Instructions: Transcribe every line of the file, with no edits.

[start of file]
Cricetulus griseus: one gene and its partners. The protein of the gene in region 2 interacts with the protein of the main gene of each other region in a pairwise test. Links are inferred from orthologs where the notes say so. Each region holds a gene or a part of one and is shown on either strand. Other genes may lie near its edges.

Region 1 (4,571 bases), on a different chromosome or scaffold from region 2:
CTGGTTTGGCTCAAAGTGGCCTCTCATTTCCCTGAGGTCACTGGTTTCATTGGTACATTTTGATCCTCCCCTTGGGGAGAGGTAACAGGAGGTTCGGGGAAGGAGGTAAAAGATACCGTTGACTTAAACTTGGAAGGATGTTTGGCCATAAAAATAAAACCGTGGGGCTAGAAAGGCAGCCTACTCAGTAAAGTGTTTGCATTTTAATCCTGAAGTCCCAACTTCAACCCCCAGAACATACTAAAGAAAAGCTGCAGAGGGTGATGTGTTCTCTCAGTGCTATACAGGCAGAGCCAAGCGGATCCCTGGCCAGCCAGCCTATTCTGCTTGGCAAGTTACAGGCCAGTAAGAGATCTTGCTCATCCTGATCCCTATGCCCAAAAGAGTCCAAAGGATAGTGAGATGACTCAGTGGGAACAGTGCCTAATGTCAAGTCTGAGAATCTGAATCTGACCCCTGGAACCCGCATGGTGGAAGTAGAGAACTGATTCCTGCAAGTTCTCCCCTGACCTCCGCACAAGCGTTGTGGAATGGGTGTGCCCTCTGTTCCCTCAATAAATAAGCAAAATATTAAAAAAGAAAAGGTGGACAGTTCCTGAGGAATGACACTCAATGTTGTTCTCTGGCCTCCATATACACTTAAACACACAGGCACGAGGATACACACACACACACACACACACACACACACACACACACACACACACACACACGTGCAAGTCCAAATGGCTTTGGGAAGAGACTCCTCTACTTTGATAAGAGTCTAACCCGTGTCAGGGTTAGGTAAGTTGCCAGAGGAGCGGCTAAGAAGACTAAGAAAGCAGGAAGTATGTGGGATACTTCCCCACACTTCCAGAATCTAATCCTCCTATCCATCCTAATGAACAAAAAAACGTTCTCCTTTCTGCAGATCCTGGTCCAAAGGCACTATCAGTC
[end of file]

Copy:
Cricetulus griseus: one gene and its partners. The protein of the gene in region 2 interacts with the protein of the main gene of each other region in a pairwise test. Links are inferred from orthologs where the notes say so. Each region holds a gene or a part of one and is shown on either strand. Other genes may lie near its edges.

Region 1 (4,571 bases), on a different chromosome or scaffold from region 2:
CTGGTTTGGCTCAAAGTGGCCTCTCATTTCCCTGAGGTCACTGGTTTCATTGGTACATTTTGATCCTCCCCTTGGGGAGAGGTAACAGGAGGTTCGGGGAAGGAGGTAAAAGATACCGTTGACTTAAACTTGGAAGGATGTTTGGCCATAAAAATAAAACCGTGGGGCTAGAAAGGCAGCCTACTCAGTAAAGTGTTTGCATTTTAATCCTGAAGTCCCAACTTCAACCCCCAGAACATACTAAAGAAAAGCTGCAGAGGGTGATGTGTTCTCTCAGTGCTATACAGGCAGAGCCAAGCGGATCCCTGGCCAGCCAGCCTATTCTGCTTGGCAAGTTACAGGCCAGTAAGAGATCTTGCTCATCCTGATCCCTATGCCCAAAAGAGTCCAAAGGATAGTGAGATGACTCAGTGGGAACAGTGCCTAATGTCAAGTCTGAGAATCTGAATCTGACCCCTGGAACCCGCATGGTGGAAGTAGAGAACTGATTCCTGCAAGTTCTCCCCTGACCTCCGCACAAGCGTTGTGGAATGGGTGTGCCCTCTGTTCCCTCAATAAATAAGCAAAATATTAAAAAAGAAAAGGTGGACAGTTCCTGAGGAATGACACTCAATGTTGTTCTCTGGCCTCCATATACACTTAAACACACAGGCACGAGGATACACACACACACACACACACACACACACACACACACACACACACACACACACGTGCAAGTCCAAATGGCTTTGGGAAGAGACTCCTCTACTTTGATAAGAGTCTAACCCGTGTCAGGGTTAGGTAAGTTGCCAGAGGAGCGGCTAAGAAGACTAAGAAAGCAGGAAGTATGTGGGATACTTCCCCACACTTCCAGAATCTAATCCTCCTATCCATCCTAATGAACAAAAAAACGTTCTCCTTTCTGCAGATCCTGGTCCAAAGGCACTATCAGTC